• Bacon, smoked meat, cooked sausage, pulled pork, scallions, caramelized onions, sauteed mushrooms. Or whatever ever else you like.

How else can I serve poutine? 

  • How about a poutine bar! Set out the fries, cheese curds, hot gravy in a coffee thermos – and several toppings (suggestions above). Let guests make their own. 

How much potatoes do I need per serving?

  • This will completely depend on what else you are serving with the poutine and how big your eaters are. 
  • I typically figure 2-3 people per pound (250g) of potatoes. About one medium potato per person. 

Is homemade poutine unhealthy? 

  • Let’s be clear. This is not diet food. Lots of carbs, fat and calories. But I can assure you that our homemade poutine is better for you than the ones they sell in the chain restaurants. While not all portions are equal,
    • KFC poutine has 720 calories with 40 grams of fat.
    • MacDonald’s has a whopping 870 calories with 38 grams of fat.
    • Burger King’s is 740 calories with 41 gram of fat.
    • Wendy’s is 660 calories and 37 grams of fat.
    • And they all have a ton of salt. 
  • By comparison, our recipe for homemade poutine has 382 calories, 25 grams of fat (5 saturated) and half the salt. Much better. Portions matter of course. 

What other famous Canadian foods can I try?

  • Poutine often tops the lists, but other great ones are Nanaimo bars, Timbits (from Tim Hortons), maple syrup, Montreal bagels (St. Viateur), butter tarts, Nova Scotia lobster rolls, peameal bacon (also called Canadian bacon) and our Canadian maple cedar planked salmon

Shortcuts

  • Use store-bought frozen french fries
  • Use a store-bought packaged beef gravy. Based on taste tests, Insider says Knorr Classic Brown Gravy Mix is best. Influenster says Club House Organic Brown Gravy Mix is best. You’ll have to experiment here. And keep in mind, our homemade gravy only takes 5 minutes to make. 

Make Ahead

  • You can make the gravy several days ahead and keep it in the fridge. Reheat it on the stove or in the microwave. 
  • The fries can also be made a couple hours ahead. Just reheat them before serving at 400F/204C for 5-7 minutes to crisp up.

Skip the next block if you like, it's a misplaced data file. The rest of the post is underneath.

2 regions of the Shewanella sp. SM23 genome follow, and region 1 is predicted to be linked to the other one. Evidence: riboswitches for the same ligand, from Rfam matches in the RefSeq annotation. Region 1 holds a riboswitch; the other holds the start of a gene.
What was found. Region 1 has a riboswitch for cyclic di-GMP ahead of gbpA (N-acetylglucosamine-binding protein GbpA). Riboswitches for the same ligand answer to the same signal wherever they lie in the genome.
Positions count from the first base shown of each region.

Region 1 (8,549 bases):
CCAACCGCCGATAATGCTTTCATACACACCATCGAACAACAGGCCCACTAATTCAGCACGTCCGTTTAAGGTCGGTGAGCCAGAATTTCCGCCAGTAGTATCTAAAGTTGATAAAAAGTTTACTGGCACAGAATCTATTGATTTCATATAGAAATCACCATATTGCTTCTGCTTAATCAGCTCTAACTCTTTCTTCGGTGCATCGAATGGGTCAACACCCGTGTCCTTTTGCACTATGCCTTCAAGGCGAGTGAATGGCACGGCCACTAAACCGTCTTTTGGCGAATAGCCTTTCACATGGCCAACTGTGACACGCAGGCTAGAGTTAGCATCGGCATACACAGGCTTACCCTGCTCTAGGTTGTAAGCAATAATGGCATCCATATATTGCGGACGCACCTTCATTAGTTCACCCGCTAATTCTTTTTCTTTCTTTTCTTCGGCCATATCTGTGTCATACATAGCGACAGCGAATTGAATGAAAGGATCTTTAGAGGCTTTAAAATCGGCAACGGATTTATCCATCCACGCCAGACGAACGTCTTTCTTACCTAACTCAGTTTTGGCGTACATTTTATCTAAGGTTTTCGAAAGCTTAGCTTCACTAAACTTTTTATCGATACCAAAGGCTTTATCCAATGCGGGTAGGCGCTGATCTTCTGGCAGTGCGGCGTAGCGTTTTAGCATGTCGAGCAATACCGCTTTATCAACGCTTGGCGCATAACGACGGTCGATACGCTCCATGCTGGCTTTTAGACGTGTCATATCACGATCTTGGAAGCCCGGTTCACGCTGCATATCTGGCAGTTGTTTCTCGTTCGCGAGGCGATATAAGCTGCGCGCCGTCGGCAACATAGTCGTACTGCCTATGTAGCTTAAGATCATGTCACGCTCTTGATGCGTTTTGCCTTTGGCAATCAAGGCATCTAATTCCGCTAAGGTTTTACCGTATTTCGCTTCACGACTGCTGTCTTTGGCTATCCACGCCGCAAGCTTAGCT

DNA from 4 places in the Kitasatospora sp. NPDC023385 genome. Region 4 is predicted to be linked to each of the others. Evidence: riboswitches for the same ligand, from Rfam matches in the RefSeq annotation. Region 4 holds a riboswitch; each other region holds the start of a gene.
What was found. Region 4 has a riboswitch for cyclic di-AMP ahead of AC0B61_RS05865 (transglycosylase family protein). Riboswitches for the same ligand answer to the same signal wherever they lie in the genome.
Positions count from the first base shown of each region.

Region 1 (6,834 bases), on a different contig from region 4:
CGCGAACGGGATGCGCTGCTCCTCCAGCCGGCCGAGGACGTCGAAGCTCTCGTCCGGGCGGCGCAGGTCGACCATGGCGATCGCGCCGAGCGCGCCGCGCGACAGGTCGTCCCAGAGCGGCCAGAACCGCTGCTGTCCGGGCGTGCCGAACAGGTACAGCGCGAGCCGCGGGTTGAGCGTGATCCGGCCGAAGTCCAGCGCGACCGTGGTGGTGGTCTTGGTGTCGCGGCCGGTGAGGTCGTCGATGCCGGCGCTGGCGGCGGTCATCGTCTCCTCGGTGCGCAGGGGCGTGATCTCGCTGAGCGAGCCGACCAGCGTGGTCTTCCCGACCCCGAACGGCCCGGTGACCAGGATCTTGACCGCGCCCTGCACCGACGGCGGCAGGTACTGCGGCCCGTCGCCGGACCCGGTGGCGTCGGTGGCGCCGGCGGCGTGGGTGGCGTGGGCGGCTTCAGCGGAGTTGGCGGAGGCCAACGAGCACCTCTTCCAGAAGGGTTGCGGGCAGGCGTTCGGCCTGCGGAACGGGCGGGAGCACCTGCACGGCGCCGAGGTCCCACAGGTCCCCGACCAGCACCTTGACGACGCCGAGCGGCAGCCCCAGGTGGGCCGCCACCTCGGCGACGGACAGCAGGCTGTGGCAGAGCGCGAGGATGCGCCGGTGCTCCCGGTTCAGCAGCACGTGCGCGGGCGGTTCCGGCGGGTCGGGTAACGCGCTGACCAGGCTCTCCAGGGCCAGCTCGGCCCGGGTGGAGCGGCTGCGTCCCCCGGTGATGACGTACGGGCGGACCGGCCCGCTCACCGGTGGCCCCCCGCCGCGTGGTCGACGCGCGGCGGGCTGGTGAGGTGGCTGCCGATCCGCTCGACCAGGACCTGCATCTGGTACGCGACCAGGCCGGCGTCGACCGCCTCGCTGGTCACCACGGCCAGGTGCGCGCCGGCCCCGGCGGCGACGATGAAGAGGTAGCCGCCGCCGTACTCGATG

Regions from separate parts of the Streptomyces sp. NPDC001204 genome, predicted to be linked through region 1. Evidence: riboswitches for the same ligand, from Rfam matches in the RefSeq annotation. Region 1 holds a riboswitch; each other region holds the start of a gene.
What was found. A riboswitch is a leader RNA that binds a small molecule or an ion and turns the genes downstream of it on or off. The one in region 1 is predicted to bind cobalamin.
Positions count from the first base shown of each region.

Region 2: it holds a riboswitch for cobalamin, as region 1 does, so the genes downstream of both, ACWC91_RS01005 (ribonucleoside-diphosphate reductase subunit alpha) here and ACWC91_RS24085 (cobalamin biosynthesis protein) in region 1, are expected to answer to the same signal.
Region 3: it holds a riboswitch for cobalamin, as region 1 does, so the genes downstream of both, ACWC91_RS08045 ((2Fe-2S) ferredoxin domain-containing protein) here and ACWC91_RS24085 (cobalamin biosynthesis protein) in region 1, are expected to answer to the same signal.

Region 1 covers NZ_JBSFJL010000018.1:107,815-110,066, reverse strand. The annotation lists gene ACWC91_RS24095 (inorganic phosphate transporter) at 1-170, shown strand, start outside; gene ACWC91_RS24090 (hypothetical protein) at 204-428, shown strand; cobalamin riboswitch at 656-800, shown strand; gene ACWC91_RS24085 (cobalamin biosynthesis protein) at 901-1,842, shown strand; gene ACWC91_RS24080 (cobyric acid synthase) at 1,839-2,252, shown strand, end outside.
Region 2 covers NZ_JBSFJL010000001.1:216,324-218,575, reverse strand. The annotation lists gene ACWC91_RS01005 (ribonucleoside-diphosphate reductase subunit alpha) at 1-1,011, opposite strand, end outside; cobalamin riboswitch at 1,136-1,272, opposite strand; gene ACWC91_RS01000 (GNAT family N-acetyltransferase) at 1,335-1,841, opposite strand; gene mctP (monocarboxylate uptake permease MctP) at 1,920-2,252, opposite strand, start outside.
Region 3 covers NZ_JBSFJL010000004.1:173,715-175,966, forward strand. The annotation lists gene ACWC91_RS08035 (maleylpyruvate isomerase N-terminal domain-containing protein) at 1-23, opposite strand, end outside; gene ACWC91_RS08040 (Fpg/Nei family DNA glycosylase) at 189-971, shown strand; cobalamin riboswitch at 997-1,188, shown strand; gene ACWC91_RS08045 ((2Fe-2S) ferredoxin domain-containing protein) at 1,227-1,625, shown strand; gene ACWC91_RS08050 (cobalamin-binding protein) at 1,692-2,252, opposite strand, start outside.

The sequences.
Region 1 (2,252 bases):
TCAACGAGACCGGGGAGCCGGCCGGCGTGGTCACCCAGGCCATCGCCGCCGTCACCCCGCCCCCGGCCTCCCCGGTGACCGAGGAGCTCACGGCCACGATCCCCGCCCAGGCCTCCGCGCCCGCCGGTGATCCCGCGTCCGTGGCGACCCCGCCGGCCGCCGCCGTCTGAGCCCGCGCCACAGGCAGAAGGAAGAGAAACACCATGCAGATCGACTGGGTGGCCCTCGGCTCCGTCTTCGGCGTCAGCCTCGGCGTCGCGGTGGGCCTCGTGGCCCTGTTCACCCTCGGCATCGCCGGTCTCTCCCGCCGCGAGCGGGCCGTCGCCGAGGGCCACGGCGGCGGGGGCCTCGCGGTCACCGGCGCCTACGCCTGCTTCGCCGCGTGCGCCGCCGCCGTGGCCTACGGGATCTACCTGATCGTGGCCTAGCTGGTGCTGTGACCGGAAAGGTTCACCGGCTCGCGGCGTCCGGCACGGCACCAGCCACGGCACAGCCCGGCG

Other types of poutine you can make

The sky is the limit. Here are a few variations to get your imagination flowing. 

  • Chicken pot poutine – scoop chicken pot pie filling over fries and cheese curds
  • Root vegetable poutine – for the fries, include various root vegetables with potatoes e.g. carrots, turnip, parsnip, sweet potato.
  • Seafood poutine – use lobster bisque as the gravy (thickened a little with cornstarch if you like)
  • Gnocchi poutine – instead of fries, use gnocchi
  • Butter chicken poutine – pour butter chicken sauce over the fries instead of beef gravy. 
  • Vegan poutine – try it with miso gravy and vegan cheese.  Vegetarians can substitute vegetarian gravy for the beef gravy.
  • Greek poutine – sprinkle with cooked shredded lamb and feta (instead of cheese curds)
  • Sausage poutine – you guessed it – use sausage gravy instead of beef. And top with some cooked sausage. 

How to make poutine

cheese curds on plate
Cheese curds used in authentic poutine
poutine on plate 1
To serve, place fries on plate, top with cheese curds and pour on hot gravy.

poutine on plate p2

 

poutine on plate
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Homemade Poutine (a Canadian Classic)

Check out this Canadian classic - homemade poutine. Baked fries with creamy insides, melty cheese curds, all smothered in a rich beef gravy. I may be a biased Canadian, but I think you will agree it's a scrumptious easy-to-make comfort food.
Prep Time5 mins
Cook Time30 mins
Total Time35 mins
Course: Appetizer, Side Dish, Snack
Cuisine: Canadian, Quebec